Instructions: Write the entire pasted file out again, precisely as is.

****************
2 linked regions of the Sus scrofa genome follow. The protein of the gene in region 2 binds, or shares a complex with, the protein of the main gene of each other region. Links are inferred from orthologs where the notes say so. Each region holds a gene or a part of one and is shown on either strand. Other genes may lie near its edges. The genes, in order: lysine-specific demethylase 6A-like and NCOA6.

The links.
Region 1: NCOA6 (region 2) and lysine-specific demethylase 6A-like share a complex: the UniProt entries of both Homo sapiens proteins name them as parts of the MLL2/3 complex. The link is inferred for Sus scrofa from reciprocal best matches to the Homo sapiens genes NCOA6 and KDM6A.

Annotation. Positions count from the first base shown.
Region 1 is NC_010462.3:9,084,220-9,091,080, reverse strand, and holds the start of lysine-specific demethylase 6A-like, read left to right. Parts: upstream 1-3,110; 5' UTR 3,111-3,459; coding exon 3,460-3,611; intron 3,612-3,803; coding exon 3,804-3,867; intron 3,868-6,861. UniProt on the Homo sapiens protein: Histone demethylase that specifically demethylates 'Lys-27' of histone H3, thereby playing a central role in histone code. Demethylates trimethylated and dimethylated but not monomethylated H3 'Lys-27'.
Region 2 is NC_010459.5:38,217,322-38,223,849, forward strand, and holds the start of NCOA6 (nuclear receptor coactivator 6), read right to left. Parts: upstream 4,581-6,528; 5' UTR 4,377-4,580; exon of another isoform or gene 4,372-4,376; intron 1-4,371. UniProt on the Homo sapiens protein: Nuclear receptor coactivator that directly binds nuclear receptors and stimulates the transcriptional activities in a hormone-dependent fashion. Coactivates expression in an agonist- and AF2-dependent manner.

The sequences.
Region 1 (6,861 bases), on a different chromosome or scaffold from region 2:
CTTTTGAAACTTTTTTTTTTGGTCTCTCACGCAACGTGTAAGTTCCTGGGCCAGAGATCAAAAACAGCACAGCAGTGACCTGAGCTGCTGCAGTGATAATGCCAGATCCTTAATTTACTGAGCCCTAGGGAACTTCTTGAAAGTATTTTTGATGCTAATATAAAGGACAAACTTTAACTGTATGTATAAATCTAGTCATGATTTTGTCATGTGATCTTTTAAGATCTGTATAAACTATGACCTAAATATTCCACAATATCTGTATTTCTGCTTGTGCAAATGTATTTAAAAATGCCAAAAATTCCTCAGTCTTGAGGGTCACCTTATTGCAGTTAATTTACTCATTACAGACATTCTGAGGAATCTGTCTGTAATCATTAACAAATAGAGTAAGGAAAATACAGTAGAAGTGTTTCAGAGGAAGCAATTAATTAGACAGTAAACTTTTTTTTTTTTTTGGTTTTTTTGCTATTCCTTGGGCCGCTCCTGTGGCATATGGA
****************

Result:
2 linked regions of the Sus scrofa genome follow. The protein of the gene in region 2 binds, or shares a complex with, the protein of the main gene of each other region. Links are inferred from orthologs where the notes say so. Each region holds a gene or a part of one and is shown on either strand. Other genes may lie near its edges. The genes, in order: lysine-specific demethylase 6A-like and NCOA6.

The links.
Region 1: NCOA6 (region 2) and lysine-specific demethylase 6A-like share a complex: the UniProt entries of both Homo sapiens proteins name them as parts of the MLL2/3 complex. The link is inferred for Sus scrofa from reciprocal best matches to the Homo sapiens genes NCOA6 and KDM6A.

Annotation. Positions count from the first base shown.
Region 1 is NC_010462.3:9,084,220-9,091,080, reverse strand, and holds the start of lysine-specific demethylase 6A-like, read left to right. Parts: upstream 1-3,110; 5' UTR 3,111-3,459; coding exon 3,460-3,611; intron 3,612-3,803; coding exon 3,804-3,867; intron 3,868-6,861. UniProt on the Homo sapiens protein: Histone demethylase that specifically demethylates 'Lys-27' of histone H3, thereby playing a central role in histone code. Demethylates trimethylated and dimethylated but not monomethylated H3 'Lys-27'.
Region 2 is NC_010459.5:38,217,322-38,223,849, forward strand, and holds the start of NCOA6 (nuclear receptor coactivator 6), read right to left. Parts: upstream 4,581-6,528; 5' UTR 4,377-4,580; exon of another isoform or gene 4,372-4,376; intron 1-4,371. UniProt on the Homo sapiens protein: Nuclear receptor coactivator that directly binds nuclear receptors and stimulates the transcriptional activities in a hormone-dependent fashion. Coactivates expression in an agonist- and AF2-dependent manner.

The sequences.
Region 1 (6,861 bases), on a different chromosome or scaffold from region 2:
CTTTTGAAACTTTTTTTTTTGGTCTCTCACGCAACGTGTAAGTTCCTGGGCCAGAGATCAAAAACAGCACAGCAGTGACCTGAGCTGCTGCAGTGATAATGCCAGATCCTTAATTTACTGAGCCCTAGGGAACTTCTTGAAAGTATTTTTGATGCTAATATAAAGGACAAACTTTAACTGTATGTATAAATCTAGTCATGATTTTGTCATGTGATCTTTTAAGATCTGTATAAACTATGACCTAAATATTCCACAATATCTGTATTTCTGCTTGTGCAAATGTATTTAAAAATGCCAAAAATTCCTCAGTCTTGAGGGTCACCTTATTGCAGTTAATTTACTCATTACAGACATTCTGAGGAATCTGTCTGTAATCATTAACAAATAGAGTAAGGAAAATACAGTAGAAGTGTTTCAGAGGAAGCAATTAATTAGACAGTAAACTTTTTTTTTTTTTTGGTTTTTTTGCTATTCCTTGGGCCGCTCCTGTGGCATATGGA